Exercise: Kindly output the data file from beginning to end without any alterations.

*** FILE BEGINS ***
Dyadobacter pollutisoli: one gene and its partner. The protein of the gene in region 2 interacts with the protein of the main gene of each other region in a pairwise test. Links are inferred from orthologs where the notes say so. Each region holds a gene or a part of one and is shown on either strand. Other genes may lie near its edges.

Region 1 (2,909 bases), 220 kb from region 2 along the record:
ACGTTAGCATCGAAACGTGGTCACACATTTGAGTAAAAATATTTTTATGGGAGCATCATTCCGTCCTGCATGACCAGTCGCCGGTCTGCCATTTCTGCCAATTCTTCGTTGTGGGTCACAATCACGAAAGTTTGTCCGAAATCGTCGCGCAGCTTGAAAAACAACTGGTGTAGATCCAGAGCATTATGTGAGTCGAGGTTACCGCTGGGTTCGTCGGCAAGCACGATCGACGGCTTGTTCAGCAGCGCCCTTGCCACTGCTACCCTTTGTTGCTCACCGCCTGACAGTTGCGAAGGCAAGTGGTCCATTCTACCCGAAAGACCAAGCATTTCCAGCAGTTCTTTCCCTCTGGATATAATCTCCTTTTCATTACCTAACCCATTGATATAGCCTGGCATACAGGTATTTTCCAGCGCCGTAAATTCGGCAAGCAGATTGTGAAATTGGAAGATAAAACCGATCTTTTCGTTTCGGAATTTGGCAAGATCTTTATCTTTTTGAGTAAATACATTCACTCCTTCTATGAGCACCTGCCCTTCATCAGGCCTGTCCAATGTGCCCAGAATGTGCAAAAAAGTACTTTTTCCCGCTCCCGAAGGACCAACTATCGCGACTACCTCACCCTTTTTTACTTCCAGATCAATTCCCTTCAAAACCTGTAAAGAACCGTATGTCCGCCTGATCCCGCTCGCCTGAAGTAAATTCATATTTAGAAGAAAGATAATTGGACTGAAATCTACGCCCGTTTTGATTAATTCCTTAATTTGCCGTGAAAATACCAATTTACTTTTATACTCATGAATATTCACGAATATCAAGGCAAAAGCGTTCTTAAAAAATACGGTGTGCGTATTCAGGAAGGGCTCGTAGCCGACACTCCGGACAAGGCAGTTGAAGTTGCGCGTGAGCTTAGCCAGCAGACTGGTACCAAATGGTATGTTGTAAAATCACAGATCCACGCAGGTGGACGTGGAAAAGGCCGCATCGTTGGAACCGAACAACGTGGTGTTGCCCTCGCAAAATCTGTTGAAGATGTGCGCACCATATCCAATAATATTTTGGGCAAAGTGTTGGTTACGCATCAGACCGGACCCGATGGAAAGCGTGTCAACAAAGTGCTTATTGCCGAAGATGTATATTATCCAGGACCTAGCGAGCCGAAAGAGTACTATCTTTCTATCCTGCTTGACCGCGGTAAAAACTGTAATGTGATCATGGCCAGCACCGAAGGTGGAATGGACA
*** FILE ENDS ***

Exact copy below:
Dyadobacter pollutisoli: one gene and its partner. The protein of the gene in region 2 interacts with the protein of the main gene of each other region in a pairwise test. Links are inferred from orthologs where the notes say so. Each region holds a gene or a part of one and is shown on either strand. Other genes may lie near its edges.

Region 1 (2,909 bases), 220 kb from region 2 along the record:
ACGTTAGCATCGAAACGTGGTCACACATTTGAGTAAAAATATTTTTATGGGAGCATCATTCCGTCCTGCATGACCAGTCGCCGGTCTGCCATTTCTGCCAATTCTTCGTTGTGGGTCACAATCACGAAAGTTTGTCCGAAATCGTCGCGCAGCTTGAAAAACAACTGGTGTAGATCCAGAGCATTATGTGAGTCGAGGTTACCGCTGGGTTCGTCGGCAAGCACGATCGACGGCTTGTTCAGCAGCGCCCTTGCCACTGCTACCCTTTGTTGCTCACCGCCTGACAGTTGCGAAGGCAAGTGGTCCATTCTACCCGAAAGACCAAGCATTTCCAGCAGTTCTTTCCCTCTGGATATAATCTCCTTTTCATTACCTAACCCATTGATATAGCCTGGCATACAGGTATTTTCCAGCGCCGTAAATTCGGCAAGCAGATTGTGAAATTGGAAGATAAAACCGATCTTTTCGTTTCGGAATTTGGCAAGATCTTTATCTTTTTGAGTAAATACATTCACTCCTTCTATGAGCACCTGCCCTTCATCAGGCCTGTCCAATGTGCCCAGAATGTGCAAAAAAGTACTTTTTCCCGCTCCCGAAGGACCAACTATCGCGACTACCTCACCCTTTTTTACTTCCAGATCAATTCCCTTCAAAACCTGTAAAGAACCGTATGTCCGCCTGATCCCGCTCGCCTGAAGTAAATTCATATTTAGAAGAAAGATAATTGGACTGAAATCTACGCCCGTTTTGATTAATTCCTTAATTTGCCGTGAAAATACCAATTTACTTTTATACTCATGAATATTCACGAATATCAAGGCAAAAGCGTTCTTAAAAAATACGGTGTGCGTATTCAGGAAGGGCTCGTAGCCGACACTCCGGACAAGGCAGTTGAAGTTGCGCGTGAGCTTAGCCAGCAGACTGGTACCAAATGGTATGTTGTAAAATCACAGATCCACGCAGGTGGACGTGGAAAAGGCCGCATCGTTGGAACCGAACAACGTGGTGTTGCCCTCGCAAAATCTGTTGAAGATGTGCGCACCATATCCAATAATATTTTGGGCAAAGTGTTGGTTACGCATCAGACCGGACCCGATGGAAAGCGTGTCAACAAAGTGCTTATTGCCGAAGATGTATATTATCCAGGACCTAGCGAGCCGAAAGAGTACTATCTTTCTATCCTGCTTGACCGCGGTAAAAACTGTAATGTGATCATGGCCAGCACCGAAGGTGGAATGGACA